Let’s assume you took high school chemistry two years ago. If you have forgotten a lot or didn’t learn the material well in the first place, you may be at a disadvantage in your college chemistry course. You may need to review past material before enrolling, as college chemistry courses are not simply a repeat of high school courses.
Do you have one? Actually, it would help to have a Plan C and D as well.
Why? Because, as one student put it, it is wise to “expect the unexpected”. When you start a course, you just can’t predict all the twists and turns that your life may take in a given semester.
Plan B may be to delay your chemistry course until you strengthen your math background. Plan C may be to retake chemistry another semester when you don’t have to work as many hours. Plan D may be to switch to a different type or level of chemistry that better matches your needs and interests, such as environmental chemistry, food chemistry or biochemistry.
You may have noticed that plans B, C and D all can represent a delay in your plans to move forward. Over the years, many students have succeeded by taking a small step backwards before taking a leap forwards.
Thus, at the outset it may help if you are open to the possibility of Plan B, C or D. Find somebody who can help you work through the options available and help you get where you are going.
Shop around for a faculty member? By all means, if this is an option. Just as each student is different, so each faculty member is. The better the match you have with your instructor’s teaching style, the better your chances for success.
Think about what really matters to you. Do you want the most rigorous course possible? The most relevant and “real-world” course? The least mathematical? The best personal manner with students? The most engaging lecturer? Does it matter whether the instructor is a man or a woman? Does it matter what time of day the course is taught?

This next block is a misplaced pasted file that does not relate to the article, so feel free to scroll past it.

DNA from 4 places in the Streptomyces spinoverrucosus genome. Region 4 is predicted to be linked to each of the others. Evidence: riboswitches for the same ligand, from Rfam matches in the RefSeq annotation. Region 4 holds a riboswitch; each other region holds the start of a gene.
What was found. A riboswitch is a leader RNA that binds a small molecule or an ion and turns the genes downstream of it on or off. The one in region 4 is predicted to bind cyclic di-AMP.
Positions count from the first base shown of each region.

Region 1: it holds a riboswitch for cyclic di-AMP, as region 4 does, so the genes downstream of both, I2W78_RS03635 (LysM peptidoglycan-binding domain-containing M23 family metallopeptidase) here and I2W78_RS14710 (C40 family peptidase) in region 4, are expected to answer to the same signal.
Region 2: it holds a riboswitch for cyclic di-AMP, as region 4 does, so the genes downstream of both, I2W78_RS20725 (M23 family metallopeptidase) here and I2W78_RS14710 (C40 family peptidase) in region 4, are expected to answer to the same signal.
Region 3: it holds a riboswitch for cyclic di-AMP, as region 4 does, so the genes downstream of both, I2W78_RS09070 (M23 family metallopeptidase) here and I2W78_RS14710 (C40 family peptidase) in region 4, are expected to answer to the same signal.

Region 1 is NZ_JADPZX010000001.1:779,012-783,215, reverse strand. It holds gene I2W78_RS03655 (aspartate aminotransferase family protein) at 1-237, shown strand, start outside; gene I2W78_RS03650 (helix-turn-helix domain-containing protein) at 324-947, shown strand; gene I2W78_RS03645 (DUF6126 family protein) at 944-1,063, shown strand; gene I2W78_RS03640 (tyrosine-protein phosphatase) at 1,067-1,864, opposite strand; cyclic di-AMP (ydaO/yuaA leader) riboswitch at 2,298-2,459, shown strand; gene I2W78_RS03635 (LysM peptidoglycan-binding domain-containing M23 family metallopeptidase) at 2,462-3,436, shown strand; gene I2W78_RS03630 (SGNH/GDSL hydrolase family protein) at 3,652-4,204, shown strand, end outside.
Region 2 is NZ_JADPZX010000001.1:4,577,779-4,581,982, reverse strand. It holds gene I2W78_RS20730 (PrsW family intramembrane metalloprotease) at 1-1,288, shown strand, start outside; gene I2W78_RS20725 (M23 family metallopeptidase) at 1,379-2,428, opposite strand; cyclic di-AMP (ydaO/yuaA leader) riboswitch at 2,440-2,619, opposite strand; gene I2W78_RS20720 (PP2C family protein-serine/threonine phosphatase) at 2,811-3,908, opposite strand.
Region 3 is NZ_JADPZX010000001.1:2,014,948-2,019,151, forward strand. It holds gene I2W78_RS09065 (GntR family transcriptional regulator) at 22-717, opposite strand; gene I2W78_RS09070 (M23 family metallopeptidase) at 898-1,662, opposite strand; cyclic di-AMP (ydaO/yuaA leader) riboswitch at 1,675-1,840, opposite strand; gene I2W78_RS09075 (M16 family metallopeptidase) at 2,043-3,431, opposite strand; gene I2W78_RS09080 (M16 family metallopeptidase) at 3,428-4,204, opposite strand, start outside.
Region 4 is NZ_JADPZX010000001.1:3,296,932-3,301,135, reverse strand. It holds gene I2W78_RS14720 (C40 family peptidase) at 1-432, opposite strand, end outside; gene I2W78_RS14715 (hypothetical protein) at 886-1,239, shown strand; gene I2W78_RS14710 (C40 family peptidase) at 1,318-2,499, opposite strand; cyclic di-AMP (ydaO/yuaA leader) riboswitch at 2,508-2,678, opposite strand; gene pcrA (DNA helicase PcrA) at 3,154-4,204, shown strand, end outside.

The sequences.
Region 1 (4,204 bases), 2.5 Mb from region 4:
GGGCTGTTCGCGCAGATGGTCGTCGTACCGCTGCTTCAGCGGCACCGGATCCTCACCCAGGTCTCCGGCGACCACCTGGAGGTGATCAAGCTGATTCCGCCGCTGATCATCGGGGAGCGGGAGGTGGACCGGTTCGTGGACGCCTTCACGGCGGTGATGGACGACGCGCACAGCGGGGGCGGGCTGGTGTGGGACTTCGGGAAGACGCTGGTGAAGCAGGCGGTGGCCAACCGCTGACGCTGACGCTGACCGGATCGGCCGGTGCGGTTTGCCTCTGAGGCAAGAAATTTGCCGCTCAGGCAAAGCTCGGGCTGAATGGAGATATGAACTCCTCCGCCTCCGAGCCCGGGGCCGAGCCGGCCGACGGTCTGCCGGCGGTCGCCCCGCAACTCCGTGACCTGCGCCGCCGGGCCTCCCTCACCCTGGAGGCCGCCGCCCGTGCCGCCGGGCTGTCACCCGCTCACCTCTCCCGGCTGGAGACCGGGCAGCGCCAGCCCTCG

You may not have a choice. If you do, you may wish to:
- Visit the instructor and ask some questions. If the person listens well and takes the time to answer your questions, this is a good sign.
- Find out about special features of the course, such as cooperative learning groups, lecture demonstrations, discovery labs, use of the World Wide Web and email, writing assignments, field trips, etc. If the instructor hasn’t given any thought to special teaching methods, this may not be a good sign.
- Visit a lecture if you can. Ask the professor’s permission to do this, if this is appropriate.
- Look at previous exams. Do they feature multiple choice questions? Essay questions? time limits? How do these tests match with your strengths and weaknesses?
- Talk to other students and consult teaching evaluations if available. Find out the opinions of your peers.
Don’t go it alone!
More and more, chemistry courses are emphasizing cooperative learning. Instructors are structuring their courses to promote teamwork and group decision making. Use the same strategies when you study.
Here’s what students have said about studying together: